A View from Christopher Mims
Why Power Users Hate Fancy Web Design
If there’s one thing recent trends in Web design prove, it’s that users want less, not more.
The homepage of MacWorld.com is almost confrontationally un-designed. Instead of the usual visual vocabulary of “good” Web design – variably-sized images, thumbnails, carefully apportioned white space, one-pixel lines, typefaces of various weights – the homepage is dominated by this:
That’s deliberate, MacWorld editor in chief Jason Snell told me via e-mail:
“When we bought the site MacCentral in 1999 its home page looked like that. It’s a legacy of that.”
His readers, he says, have been trained to expect a straight river of news – no embellishment, no frills, nothing but the text itself. Their preference was so strong that the audience was utterly immune to attempts at a more accessible redesign.
“When we moved that list to a lower-down news index, that became the biggest traffic page on the site instead of the home page. They didn’t even like it when we added thumbnails and summary blurbs.”
Snell says the page has looked more or less like that for a decade, which means it predates the widespread use of RSS readers and other sites with stripped-down designs, such as Reddit. Now that things like Readability and Instapaper are dissolving all the bells and whistles off of every other kind of content, as Dylan Tweney points out, it’s worth asking whether or not what we’ve come to accept as good Web design accomplishes anything genuinely useful for a website’s best customers – the ones who obsessively check it throughout the day, the ones who read every word of an article, the ones who are most engaged with a site’s content.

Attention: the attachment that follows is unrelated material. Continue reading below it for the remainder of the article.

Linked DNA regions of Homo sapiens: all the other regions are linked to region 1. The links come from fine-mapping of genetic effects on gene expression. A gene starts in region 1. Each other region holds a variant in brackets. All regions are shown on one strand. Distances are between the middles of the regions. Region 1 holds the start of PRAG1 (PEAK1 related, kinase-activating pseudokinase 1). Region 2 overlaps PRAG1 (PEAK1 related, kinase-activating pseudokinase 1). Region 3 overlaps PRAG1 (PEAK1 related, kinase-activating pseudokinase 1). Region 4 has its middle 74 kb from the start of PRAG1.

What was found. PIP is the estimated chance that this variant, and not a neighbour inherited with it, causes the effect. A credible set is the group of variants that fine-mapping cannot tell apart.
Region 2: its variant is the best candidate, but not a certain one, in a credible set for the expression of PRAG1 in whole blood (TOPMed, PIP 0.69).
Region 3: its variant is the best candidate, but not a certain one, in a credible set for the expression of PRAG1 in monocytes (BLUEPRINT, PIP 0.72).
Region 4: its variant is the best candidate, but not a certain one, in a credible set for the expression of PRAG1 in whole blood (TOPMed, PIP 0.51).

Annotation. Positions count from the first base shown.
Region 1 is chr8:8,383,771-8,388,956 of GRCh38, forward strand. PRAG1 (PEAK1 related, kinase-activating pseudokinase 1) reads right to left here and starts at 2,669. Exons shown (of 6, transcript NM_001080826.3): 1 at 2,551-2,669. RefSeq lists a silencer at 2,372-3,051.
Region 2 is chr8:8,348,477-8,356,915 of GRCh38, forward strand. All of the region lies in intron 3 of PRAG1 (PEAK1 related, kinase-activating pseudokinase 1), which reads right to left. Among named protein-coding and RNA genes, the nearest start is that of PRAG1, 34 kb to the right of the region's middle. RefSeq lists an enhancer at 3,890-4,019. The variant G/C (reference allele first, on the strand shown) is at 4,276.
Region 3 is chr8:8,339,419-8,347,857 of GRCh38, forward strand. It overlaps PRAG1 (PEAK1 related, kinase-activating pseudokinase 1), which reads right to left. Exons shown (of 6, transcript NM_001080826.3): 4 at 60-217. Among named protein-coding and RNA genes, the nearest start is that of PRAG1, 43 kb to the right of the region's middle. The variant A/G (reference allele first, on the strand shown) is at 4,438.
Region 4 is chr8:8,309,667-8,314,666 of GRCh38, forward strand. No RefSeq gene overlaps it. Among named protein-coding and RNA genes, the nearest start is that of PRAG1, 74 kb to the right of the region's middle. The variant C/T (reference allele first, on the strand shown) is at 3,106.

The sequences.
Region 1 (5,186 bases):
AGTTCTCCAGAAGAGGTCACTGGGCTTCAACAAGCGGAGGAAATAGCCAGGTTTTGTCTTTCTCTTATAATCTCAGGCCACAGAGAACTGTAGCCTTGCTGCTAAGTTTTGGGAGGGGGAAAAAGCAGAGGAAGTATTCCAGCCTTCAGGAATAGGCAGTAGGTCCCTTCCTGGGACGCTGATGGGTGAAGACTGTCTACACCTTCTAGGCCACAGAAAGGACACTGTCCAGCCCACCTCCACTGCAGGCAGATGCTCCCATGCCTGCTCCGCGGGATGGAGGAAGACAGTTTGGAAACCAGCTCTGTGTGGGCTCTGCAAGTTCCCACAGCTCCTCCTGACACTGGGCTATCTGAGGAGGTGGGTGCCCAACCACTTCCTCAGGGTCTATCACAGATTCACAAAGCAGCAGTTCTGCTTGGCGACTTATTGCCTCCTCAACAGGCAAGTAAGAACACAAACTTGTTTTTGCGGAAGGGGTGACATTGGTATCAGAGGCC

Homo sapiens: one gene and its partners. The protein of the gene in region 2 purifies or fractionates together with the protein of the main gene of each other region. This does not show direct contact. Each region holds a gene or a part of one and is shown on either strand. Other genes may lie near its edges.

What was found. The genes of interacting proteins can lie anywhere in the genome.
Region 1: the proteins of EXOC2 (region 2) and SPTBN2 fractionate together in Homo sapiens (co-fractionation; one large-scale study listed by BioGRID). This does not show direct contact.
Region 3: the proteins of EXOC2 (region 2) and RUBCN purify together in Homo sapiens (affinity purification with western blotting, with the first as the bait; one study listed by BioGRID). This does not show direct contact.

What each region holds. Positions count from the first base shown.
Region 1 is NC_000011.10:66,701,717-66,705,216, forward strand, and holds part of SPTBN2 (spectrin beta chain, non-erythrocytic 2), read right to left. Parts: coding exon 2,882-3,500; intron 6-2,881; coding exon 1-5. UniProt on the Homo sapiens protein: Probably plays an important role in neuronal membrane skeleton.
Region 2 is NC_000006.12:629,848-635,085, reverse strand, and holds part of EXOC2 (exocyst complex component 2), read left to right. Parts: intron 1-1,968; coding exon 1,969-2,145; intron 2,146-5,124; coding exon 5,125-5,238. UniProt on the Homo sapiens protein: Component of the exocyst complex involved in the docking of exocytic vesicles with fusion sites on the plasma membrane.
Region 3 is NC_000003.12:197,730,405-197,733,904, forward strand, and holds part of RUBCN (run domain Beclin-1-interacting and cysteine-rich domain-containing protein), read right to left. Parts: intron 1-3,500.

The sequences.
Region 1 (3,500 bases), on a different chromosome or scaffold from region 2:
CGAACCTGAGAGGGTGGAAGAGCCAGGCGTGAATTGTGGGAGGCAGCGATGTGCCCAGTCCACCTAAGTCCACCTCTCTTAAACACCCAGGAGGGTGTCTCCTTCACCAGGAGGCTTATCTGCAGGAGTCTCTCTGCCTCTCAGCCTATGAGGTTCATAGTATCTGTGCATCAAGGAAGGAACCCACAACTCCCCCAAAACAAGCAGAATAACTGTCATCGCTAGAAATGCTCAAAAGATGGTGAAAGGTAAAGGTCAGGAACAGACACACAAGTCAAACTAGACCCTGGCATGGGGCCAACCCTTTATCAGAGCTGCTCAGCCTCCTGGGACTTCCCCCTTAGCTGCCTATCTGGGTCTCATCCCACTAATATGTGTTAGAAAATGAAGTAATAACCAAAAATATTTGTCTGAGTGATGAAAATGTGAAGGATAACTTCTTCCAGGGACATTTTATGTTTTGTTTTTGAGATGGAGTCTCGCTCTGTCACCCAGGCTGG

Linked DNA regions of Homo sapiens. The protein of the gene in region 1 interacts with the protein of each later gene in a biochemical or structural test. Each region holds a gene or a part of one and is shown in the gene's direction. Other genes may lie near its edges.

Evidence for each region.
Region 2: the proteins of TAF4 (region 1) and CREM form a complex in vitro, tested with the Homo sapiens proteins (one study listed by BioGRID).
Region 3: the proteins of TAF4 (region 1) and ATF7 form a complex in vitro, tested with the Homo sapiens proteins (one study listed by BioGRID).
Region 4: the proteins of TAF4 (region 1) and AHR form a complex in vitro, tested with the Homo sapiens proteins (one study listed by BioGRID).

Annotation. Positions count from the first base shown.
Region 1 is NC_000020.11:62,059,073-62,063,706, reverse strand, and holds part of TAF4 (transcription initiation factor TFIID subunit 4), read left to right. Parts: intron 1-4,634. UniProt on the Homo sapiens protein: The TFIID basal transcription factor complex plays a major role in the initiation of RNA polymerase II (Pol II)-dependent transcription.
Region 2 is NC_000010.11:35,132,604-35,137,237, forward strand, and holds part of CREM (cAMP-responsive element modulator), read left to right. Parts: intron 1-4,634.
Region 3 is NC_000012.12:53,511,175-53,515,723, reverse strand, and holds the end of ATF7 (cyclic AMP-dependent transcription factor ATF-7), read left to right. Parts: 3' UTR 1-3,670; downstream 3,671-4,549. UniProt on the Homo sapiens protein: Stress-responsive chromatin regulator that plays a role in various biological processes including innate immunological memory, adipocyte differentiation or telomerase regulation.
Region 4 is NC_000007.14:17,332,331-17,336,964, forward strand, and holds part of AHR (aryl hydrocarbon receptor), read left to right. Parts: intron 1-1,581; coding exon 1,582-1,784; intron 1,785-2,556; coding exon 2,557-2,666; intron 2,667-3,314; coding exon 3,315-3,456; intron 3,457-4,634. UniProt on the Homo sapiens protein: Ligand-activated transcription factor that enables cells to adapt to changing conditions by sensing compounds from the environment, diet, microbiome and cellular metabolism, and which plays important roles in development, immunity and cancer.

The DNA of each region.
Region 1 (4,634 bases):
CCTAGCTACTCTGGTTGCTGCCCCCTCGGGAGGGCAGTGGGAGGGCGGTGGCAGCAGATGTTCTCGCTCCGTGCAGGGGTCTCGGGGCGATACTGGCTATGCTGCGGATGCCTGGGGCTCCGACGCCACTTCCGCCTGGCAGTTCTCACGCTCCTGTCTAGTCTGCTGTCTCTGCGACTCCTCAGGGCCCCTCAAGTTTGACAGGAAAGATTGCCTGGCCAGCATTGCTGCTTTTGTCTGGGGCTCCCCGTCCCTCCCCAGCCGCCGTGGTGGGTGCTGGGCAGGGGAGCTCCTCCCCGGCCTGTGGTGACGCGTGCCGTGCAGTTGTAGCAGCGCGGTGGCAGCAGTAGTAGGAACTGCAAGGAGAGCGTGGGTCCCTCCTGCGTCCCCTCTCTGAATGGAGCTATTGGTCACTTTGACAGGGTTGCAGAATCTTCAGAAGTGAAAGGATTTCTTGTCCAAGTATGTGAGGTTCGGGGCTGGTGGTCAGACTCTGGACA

It could be a backlash against intrusive advertisements (think of the rise of ad blockers) and, just as importantly, the internal promotional widgets that function just like advertisements. It could also be that text, or language - unlike more visual media - must in the end be processed sequentially. Getting a user to move through a sequence of items in a particular order can be accomplished by scattering those items across a page and then catching the user’s eye, but also simply by putting them in the order the content creator intends.
Readers are apparently drawn to this level of simplicity; Snell reports that MacWorld’s homepage gets “massive traffic,” and a quick glance at its showing on Compete.com confirms it.
“Saying we designed it to be like a feed reader probably gets it backward. We trained our home-page-oriented readers to use it as their feed for Apple news before feed readers were even popular, and now it’s hard to train them to do anything else. They want what they want.”